Sewing Questions
*Ask Elizabeth*

As far as asking sewing questions is concerned, my motto is "The only stupid questions are those left unasked". So ask away.

Hello! I thought I would tell you a little about myself so that you can get to know me and feel comfortable in asking doll clothes construction questions.

I started sewing for dolls in the 60's and it just seemed to evolve over time. I used to teach garment construction (real people clothes) but that fell by the wayside in the 90's. Now it's dolls, dolls, dolls! And the thing I want to do most now, is to help others learn and enjoy the craft too!

Some of my doll outfits have won prizes in sewing contests and I have also had the honor of one of my creations being purchased by Rosalie Whyel's Museum of Doll Art.

Riley doll poodle skirt

If there is any sewing mistake that could be made, I've probably done it...more than once! So if I can help you to avoid some of the problems and pitfalls in doll clothes construction, all you need do is ask.

Ask your question below and I will respond to it as soon as I can.

Ok, now on to the questions and answers........


Machine Eats Fabric

Dear Elizabeth,

Whenever I'm working with lightweight fabrics, my sewing machine eats it! What can I do?

Signed

Pulling My Hair Out

(Click here to read Elizabeth's answer)


When sewing historical recreations should I keep to the methods used in those periods?

Elizabeth, I'm just getting started sewing for dolls. I've spent years working behind the scene in many different sewing shops. Theater, the Ballet and most historical sewing. I've noticed sewing for dolls can be a bit different than sewing full scale. Since I'm working mostly in historical recreations I'm wondering if I should keep to the methods used in those periods. I'm not one to hand sew, so that is the only drift from the historical I plan to do.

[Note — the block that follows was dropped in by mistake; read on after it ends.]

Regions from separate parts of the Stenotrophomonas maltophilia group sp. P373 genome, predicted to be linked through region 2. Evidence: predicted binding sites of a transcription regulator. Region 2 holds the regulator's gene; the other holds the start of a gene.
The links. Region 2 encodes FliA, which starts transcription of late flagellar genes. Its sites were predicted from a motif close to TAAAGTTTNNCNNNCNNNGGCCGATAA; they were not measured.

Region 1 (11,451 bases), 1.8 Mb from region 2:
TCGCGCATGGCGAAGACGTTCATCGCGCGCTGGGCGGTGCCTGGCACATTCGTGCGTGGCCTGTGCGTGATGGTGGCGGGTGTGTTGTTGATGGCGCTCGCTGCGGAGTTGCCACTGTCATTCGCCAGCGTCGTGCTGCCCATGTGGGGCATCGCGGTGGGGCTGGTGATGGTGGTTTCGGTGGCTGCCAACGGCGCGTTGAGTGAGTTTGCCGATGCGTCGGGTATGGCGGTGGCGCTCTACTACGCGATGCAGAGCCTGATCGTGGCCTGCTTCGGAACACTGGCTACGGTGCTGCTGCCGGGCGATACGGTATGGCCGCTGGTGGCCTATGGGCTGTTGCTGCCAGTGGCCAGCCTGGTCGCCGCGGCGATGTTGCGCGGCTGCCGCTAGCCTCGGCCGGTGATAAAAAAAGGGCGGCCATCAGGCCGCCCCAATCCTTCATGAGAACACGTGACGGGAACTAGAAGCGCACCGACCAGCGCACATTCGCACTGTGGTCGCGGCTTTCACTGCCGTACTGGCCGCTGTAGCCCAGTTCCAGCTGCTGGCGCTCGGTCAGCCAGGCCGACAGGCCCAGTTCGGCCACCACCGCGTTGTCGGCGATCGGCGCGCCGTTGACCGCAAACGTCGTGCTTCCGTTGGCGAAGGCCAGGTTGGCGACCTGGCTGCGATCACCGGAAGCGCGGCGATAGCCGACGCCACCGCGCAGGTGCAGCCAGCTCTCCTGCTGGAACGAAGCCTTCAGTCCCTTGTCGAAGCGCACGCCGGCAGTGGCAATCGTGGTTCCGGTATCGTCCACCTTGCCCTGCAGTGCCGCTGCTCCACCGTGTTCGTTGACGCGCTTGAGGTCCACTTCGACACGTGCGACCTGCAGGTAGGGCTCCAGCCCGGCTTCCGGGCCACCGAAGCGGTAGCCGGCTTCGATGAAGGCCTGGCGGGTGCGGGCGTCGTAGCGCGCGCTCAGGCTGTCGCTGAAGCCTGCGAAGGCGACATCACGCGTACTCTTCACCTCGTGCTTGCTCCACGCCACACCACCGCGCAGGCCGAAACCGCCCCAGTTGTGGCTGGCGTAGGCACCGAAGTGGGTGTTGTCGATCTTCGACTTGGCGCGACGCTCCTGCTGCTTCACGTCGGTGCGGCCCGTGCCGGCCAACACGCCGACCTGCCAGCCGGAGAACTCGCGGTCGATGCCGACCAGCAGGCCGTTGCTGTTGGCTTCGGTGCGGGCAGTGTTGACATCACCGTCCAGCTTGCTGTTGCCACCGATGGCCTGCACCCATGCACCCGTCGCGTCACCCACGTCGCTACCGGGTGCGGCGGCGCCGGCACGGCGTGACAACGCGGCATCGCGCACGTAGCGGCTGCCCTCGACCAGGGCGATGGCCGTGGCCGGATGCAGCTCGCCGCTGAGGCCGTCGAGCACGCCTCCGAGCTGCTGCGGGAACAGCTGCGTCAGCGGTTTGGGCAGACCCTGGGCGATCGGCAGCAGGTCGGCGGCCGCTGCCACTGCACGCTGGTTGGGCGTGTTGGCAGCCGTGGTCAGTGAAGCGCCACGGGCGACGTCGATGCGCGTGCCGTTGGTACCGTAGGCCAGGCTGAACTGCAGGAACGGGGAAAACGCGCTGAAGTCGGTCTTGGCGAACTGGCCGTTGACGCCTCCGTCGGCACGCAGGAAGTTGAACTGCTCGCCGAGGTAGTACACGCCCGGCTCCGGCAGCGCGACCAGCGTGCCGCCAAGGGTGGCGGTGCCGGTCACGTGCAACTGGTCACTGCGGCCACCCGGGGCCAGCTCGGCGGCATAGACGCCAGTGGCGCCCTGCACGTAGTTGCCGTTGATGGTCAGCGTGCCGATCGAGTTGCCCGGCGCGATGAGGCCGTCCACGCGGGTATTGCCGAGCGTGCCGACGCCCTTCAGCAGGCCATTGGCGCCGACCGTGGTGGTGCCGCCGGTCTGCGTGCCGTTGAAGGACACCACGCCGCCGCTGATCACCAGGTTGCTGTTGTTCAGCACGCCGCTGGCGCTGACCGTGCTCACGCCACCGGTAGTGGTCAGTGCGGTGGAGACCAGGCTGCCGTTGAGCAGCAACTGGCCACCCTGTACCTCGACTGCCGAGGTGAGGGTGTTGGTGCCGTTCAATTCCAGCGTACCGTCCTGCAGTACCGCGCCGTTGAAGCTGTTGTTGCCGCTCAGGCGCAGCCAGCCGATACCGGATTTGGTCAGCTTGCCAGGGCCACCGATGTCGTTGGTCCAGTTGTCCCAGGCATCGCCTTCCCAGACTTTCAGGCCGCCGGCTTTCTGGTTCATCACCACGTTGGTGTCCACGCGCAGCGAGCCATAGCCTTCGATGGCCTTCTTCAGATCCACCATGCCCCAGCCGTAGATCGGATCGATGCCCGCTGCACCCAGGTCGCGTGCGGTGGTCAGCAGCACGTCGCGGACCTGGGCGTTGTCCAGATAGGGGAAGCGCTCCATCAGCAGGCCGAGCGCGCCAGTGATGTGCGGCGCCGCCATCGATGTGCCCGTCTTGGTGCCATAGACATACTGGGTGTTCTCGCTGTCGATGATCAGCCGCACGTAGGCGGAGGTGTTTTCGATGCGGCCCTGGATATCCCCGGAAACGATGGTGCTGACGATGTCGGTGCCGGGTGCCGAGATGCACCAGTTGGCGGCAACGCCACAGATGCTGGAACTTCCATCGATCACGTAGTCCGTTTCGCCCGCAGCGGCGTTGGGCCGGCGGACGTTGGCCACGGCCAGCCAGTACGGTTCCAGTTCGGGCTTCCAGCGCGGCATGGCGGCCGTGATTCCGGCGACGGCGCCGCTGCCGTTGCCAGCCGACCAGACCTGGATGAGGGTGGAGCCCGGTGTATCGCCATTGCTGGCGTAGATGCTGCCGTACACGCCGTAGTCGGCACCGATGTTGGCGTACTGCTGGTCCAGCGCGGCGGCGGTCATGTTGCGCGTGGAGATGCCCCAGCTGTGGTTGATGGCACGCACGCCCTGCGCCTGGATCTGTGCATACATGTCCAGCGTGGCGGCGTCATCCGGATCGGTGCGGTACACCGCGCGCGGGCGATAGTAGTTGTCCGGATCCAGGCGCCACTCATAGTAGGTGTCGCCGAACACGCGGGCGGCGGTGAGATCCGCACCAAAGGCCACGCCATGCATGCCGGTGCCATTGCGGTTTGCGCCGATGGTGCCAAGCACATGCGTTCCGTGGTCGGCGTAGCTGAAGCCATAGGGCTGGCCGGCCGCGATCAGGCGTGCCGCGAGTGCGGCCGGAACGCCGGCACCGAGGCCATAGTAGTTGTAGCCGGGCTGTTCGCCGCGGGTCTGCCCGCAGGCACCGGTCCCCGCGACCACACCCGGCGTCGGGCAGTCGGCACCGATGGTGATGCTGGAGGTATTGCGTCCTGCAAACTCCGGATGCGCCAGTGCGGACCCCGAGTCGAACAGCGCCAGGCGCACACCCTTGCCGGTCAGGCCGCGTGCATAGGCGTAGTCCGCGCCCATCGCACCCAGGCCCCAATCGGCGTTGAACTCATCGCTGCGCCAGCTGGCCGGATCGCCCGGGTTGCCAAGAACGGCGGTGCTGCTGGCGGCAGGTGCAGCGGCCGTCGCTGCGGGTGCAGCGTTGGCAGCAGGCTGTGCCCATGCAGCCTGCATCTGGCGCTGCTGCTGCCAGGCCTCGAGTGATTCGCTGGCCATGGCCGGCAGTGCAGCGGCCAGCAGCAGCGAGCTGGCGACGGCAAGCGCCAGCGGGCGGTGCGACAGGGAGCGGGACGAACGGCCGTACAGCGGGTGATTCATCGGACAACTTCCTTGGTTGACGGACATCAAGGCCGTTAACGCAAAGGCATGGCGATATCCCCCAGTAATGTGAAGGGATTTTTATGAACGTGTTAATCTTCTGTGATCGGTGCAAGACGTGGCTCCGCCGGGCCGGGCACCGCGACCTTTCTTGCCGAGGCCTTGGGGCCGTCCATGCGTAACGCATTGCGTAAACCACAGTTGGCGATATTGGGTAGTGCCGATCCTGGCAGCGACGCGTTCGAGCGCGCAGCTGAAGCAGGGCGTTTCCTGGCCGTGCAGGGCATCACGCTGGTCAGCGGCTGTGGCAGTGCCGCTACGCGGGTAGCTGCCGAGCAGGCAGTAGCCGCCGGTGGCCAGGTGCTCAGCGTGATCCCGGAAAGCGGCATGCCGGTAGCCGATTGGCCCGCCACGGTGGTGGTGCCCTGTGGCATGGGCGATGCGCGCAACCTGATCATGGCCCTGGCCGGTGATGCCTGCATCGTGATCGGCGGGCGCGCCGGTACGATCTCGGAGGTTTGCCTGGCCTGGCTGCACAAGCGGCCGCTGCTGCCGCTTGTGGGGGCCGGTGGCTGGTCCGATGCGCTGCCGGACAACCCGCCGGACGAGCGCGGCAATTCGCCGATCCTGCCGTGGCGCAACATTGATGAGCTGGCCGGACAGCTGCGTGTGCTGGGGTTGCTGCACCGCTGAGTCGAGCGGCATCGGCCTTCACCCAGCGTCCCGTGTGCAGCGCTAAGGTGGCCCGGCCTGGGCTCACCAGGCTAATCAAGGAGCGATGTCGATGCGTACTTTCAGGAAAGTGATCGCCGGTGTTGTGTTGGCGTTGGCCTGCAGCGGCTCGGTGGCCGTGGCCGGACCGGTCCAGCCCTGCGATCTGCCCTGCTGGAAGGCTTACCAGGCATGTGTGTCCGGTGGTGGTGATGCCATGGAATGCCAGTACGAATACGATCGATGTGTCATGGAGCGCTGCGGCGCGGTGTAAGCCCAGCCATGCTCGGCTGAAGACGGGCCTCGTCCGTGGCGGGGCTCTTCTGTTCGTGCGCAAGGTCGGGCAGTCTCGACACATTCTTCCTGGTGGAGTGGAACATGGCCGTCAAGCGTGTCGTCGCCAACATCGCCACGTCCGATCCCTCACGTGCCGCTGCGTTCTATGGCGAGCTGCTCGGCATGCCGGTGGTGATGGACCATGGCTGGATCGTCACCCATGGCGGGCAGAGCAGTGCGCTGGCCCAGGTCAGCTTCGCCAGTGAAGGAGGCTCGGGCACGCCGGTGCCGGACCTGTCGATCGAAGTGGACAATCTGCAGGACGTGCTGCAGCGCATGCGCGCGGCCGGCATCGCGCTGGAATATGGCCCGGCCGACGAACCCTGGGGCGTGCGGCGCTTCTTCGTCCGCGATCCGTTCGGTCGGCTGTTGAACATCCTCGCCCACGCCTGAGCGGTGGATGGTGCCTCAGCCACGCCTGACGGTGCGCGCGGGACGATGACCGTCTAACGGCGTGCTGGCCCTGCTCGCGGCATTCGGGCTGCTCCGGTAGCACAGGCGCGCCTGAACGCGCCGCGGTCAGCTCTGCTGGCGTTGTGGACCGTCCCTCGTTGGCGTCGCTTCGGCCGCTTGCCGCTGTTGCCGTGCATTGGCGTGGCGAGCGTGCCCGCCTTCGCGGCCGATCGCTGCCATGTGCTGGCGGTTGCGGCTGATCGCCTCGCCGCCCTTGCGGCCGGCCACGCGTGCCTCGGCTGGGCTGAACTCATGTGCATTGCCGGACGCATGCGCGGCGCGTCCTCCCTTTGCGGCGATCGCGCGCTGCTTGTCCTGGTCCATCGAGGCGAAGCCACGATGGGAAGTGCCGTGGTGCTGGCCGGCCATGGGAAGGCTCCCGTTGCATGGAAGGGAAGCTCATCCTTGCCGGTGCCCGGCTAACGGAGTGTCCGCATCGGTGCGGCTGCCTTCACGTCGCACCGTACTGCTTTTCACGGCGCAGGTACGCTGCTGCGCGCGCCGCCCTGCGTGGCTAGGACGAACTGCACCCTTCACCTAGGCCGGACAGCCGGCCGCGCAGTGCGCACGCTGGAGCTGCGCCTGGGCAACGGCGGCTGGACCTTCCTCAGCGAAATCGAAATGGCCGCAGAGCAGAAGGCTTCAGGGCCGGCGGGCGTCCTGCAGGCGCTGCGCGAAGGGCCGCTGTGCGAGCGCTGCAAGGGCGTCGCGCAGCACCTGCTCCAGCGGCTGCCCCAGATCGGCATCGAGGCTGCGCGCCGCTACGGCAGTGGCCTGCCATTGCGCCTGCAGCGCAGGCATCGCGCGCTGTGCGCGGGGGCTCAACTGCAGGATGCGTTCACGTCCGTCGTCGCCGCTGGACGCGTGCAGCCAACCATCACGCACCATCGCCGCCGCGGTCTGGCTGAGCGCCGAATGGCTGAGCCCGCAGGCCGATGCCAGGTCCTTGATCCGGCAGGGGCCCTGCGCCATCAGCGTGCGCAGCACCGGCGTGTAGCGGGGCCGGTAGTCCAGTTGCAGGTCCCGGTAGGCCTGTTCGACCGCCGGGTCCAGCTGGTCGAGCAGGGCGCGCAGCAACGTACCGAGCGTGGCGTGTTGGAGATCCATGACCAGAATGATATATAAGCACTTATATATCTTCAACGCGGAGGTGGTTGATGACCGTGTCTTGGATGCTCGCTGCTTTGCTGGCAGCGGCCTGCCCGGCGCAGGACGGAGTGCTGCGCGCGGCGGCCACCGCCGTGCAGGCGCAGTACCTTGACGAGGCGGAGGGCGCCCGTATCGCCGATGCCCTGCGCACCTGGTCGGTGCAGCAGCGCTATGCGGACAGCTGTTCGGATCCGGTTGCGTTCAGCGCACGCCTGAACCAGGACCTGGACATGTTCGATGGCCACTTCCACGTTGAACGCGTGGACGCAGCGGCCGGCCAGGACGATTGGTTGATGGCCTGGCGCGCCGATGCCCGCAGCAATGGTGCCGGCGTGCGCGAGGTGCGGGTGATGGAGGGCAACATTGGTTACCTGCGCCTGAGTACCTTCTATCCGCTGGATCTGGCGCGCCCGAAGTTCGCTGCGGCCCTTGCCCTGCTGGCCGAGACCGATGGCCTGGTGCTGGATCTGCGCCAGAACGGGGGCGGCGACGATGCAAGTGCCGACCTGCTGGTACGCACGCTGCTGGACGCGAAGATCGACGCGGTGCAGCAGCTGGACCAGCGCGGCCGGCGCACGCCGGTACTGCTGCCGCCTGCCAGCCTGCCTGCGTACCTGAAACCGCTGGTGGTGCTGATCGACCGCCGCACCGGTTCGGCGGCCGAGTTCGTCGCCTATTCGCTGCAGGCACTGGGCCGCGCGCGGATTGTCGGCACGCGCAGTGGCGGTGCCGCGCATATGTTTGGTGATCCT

Hello and thank you for your sewing question. With your experience in historical sewing as well as Theater and Ballet, you've no doubt got a lot of fascinating design ideas floating around in your head.

When I started sewing for dolls after having sewn in human scale and teaching garment construction, the first thing I learned was that I had to let go of a lot of my human size sewing techniques. You will find that the smaller the scale, the more difficult it will be to execute the same methods and in many instances you will have to 're-invent' a new methodology to achieve the results you are looking for.

Have you been to a doll museum of any kind? You can get a lot of clues as to construction utilized by looking closely at the costuming of the dolls they have (although you are not allowed to touch them). Some of the dolls I have seen go back to the 1700's and of course their costumes are period, but they were sewn differently from full scale clothing because their size did not permit regular methods. Even way back then they had to improvise because of the scale. However, the overall appearance of said clothes looked exactly like their larger scale human size versions. So ultimately, the method used to achieve the period look does not matter as much as the appearance of the finished product.

I hope this information is helpful to you. I hope you will enjoy putting your experience to use for dolls. I imagine you will make some absolutely wonderful things!

Elizabeth


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